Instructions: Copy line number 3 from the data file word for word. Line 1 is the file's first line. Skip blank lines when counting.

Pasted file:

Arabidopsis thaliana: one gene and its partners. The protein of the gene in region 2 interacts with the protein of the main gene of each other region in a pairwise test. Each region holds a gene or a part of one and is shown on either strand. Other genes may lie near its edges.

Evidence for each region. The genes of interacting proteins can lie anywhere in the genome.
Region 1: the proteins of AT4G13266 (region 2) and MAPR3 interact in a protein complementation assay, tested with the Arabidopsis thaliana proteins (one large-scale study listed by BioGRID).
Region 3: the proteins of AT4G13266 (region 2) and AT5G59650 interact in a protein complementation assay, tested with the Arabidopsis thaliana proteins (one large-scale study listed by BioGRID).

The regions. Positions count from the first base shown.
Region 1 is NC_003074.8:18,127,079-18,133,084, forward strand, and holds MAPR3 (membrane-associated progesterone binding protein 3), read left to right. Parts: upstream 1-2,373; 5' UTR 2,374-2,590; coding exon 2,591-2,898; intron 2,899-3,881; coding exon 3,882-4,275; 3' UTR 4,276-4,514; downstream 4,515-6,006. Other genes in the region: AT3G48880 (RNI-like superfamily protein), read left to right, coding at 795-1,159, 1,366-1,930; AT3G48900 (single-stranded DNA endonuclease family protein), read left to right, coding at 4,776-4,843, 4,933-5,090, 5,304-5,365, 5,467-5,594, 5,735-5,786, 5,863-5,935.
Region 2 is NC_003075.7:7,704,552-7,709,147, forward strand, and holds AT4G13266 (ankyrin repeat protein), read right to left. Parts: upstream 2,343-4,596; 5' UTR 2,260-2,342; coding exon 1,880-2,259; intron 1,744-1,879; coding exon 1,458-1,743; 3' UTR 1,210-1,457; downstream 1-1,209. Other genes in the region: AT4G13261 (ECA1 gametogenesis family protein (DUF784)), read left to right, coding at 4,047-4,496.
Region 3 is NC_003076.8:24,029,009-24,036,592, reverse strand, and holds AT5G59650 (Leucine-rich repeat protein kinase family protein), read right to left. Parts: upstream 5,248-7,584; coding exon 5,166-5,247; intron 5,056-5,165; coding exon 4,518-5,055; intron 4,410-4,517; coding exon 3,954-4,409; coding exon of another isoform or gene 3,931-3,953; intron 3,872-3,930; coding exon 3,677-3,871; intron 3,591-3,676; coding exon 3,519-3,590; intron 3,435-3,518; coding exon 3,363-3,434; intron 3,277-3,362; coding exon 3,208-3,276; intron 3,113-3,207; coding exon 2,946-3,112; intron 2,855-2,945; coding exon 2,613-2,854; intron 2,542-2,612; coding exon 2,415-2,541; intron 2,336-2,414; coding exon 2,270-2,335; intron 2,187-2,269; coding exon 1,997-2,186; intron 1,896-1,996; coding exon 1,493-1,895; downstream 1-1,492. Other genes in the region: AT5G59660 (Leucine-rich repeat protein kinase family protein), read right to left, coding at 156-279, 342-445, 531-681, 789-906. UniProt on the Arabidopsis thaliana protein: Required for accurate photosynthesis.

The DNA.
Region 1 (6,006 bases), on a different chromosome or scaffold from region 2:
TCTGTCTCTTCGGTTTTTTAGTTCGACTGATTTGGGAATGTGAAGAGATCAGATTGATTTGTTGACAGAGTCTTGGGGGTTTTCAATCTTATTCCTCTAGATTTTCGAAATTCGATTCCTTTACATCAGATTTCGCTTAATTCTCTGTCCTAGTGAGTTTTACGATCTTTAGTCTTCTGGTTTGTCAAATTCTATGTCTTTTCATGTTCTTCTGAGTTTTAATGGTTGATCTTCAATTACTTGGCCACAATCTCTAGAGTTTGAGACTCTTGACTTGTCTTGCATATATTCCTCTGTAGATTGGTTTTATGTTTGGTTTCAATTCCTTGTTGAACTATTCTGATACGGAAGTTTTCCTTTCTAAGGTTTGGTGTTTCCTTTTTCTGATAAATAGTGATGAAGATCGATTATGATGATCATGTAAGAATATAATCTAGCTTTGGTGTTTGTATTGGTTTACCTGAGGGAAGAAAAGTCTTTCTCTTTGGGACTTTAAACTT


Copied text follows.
Region 1: the proteins of AT4G13266 (region 2) and MAPR3 interact in a protein complementation assay, tested with the Arabidopsis thaliana proteins (one large-scale study listed by BioGRID).